I struggle with my desire to be flexible in business while trying to build business systems that are repeatable and broadly applicable. Balancing these two priorities is particularly challenging when it comes to human resource policies and procedures. How can you accommodate the needs of your employees while treating everyone fairly and giving the business what it needs?
Let’s start with the last part: What does the business need? It sounds selfish, but note that the question is looking after the business, not its owner. The business is a living, breathing thing that needs to be treated not as an extension of its owner, but rather as its own entity.
Clearly, the business needs employees that are loyal, positive and committed. This loyalty requires employees who are willing to go the extra mile when required – work overtime, travel over weekends, etc. That willingness is usually earned, not dictated. This two-way street can be maintained by being understanding and flexible when an employee needs a day or two off to handle family matters or more significantly, customized hours of work to balance a personal routine, including dropping kids off to school, for example.
This all seems reasonable on the surface, but as your business grows, and the number of accommodations you are attempting to make for employees diversifies, it can get complicated.
The most common complication is when employees start comparing the flexibility you have shown to them against that which you have provided to others. Your good intentions can quickly become a source of friction between you and your staff and between the employees themselves.
It usually starts small and escalates quickly. One employee gets to work from home periodically, while another one has permanently customized hours, and yet another leaves early once in a while to help care for an aging parent. The next thing you know, your flex policy is falling of the rails because some staff see their peers’ as being opportunistic or see you as acting preferentially towards a certain person or group.
I learned to walk this tightrope and keep the peace in the manufacturing business. In manufacturing, the impact of a compromised work schedule can be more easily quantified. The desired output from a particular department or operator is either being met or it is not, so when a factory employee asks to leave early or arrive late, the productivity impact is what sets the tone.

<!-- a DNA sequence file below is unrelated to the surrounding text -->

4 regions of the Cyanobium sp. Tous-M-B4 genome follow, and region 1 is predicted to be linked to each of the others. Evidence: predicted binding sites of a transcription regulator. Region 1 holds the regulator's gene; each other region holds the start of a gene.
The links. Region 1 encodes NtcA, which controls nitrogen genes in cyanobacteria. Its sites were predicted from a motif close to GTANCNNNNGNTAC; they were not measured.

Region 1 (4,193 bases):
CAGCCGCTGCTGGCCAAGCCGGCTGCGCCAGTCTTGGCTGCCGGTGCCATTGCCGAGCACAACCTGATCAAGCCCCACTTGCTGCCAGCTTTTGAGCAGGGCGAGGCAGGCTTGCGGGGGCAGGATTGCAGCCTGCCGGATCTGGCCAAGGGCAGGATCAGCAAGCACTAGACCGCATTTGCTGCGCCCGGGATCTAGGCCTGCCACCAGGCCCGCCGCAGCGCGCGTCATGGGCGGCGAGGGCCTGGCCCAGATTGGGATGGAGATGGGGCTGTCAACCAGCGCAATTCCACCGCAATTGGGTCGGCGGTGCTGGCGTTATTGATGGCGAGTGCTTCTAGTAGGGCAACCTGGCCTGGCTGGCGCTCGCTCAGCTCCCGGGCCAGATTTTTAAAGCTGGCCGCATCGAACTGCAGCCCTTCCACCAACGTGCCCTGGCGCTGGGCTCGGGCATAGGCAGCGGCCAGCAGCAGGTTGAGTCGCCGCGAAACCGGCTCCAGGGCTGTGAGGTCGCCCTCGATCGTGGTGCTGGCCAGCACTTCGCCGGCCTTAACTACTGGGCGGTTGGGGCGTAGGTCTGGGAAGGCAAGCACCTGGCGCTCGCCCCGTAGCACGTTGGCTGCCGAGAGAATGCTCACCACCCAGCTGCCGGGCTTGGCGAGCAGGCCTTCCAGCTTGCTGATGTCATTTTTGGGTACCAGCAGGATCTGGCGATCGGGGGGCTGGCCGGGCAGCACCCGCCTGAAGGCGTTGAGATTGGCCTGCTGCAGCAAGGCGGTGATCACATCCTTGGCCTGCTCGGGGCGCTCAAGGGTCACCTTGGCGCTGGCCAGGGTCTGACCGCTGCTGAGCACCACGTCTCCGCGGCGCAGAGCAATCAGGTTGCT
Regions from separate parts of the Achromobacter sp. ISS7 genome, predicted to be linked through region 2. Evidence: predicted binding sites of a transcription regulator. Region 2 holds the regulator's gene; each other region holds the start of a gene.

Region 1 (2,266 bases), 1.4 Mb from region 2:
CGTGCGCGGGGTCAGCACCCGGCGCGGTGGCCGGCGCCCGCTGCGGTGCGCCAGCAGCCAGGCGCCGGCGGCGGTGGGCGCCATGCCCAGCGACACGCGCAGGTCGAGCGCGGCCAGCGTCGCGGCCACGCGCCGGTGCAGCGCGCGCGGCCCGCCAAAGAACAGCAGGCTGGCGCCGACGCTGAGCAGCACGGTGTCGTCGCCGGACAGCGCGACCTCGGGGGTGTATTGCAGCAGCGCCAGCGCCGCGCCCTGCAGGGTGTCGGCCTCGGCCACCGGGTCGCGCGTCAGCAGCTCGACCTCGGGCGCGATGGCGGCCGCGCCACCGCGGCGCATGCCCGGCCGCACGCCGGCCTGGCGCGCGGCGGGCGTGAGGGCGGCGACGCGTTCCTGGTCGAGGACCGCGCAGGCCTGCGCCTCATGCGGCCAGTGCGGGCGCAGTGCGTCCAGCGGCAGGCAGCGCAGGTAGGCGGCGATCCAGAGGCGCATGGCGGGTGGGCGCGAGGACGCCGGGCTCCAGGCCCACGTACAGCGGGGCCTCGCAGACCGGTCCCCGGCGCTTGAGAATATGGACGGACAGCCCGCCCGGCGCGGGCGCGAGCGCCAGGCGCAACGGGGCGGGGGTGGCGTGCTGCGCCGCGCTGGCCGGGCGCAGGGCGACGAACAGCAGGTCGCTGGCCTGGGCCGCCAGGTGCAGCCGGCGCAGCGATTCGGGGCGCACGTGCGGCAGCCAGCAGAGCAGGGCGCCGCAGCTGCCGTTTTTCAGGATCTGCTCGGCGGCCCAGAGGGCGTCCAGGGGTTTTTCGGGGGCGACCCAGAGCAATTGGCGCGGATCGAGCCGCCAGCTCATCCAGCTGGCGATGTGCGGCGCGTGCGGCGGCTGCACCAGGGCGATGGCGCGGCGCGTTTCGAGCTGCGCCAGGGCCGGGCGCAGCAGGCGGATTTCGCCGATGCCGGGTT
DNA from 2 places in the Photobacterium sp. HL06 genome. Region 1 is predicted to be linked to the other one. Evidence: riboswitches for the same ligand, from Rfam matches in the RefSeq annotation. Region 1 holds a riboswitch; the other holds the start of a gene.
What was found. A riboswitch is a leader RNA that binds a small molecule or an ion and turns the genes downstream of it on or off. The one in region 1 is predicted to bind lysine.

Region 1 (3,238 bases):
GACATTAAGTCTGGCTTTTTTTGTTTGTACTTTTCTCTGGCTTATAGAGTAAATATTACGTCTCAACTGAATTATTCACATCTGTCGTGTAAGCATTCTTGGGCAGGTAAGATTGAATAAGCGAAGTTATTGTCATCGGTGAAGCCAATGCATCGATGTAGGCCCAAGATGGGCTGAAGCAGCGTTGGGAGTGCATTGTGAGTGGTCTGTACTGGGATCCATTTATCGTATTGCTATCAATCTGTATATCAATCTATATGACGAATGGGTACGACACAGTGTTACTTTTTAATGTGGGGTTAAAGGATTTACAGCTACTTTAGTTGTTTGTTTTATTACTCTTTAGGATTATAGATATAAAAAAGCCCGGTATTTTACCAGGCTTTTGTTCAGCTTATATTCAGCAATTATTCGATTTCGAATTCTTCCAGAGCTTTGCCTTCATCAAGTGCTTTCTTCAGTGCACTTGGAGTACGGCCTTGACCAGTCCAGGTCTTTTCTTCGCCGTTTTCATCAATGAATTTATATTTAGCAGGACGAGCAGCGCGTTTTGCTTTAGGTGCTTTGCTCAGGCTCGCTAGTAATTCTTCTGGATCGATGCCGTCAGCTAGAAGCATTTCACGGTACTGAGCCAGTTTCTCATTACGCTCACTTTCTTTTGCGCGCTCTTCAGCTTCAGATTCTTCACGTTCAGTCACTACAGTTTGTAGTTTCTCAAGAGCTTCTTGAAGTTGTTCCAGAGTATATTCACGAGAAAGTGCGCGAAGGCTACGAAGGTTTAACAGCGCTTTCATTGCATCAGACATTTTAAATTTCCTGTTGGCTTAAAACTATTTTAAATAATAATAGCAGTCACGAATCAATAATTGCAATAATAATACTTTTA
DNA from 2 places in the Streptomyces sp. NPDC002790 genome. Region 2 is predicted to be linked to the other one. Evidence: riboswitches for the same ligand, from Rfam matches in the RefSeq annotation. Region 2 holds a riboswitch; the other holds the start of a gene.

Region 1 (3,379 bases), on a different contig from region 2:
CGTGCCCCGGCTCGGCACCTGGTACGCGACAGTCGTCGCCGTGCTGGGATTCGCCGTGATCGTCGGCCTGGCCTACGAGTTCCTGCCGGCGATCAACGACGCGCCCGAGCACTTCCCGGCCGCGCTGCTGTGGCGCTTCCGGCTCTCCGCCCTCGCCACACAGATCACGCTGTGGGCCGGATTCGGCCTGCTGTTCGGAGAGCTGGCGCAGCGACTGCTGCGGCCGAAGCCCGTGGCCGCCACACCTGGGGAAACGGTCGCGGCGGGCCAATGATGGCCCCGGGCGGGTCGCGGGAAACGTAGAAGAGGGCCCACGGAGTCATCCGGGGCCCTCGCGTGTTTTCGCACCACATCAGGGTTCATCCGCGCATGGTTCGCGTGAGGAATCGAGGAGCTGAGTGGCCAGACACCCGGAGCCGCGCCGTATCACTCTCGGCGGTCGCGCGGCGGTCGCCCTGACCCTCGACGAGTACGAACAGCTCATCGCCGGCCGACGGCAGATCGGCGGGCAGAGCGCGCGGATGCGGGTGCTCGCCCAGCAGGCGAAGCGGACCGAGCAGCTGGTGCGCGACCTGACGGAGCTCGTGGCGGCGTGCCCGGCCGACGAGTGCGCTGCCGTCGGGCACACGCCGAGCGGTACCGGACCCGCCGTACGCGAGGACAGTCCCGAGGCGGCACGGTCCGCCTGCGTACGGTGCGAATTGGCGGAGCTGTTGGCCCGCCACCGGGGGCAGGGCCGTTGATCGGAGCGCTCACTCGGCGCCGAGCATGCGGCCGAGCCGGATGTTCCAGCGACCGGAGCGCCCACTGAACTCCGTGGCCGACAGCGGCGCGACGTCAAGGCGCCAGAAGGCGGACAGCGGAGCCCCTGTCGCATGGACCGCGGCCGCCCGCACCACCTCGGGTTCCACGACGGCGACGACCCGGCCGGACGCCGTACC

Emergencies aside, I would normally ask that the employee requesting flexibility in their work hours do their best to overproduce so the person or department after them is not negatively affected. In manufacturing, it’s obvious that the whole system can’t move any faster than the slowest part. This is also true in office environments and service companies.
While one could argue that many deliverables can afford to be executed tomorrow instead of today, an owner must worry about the compounding effect of all of these scheduling and productivity compromises.
The best approach is to be honest with your staff and let the business compromise only to the extent that the whole is not negatively affected. You must explain all these dynamics from the perspective of what the business needs, not what you the owner want. Hopefully reasonableness will abound in all directions. If it gets out of hand and you the owner are uncomfortable, address it immediately. The longer you wait to cure this or any human resource issue, the more difficult it is to correct.
Being competitive in your industry has as much to do with your work environment and employee compensation plan as it does with product features, benefits and pricing. Give it the attention it deserves and your team will respond accordingly.
Chris Griffiths is the Toronto-based director of fine tune consulting, a boutique management consulting practice. Over the past 20 years, he has started or acquired and exited seven businesses.
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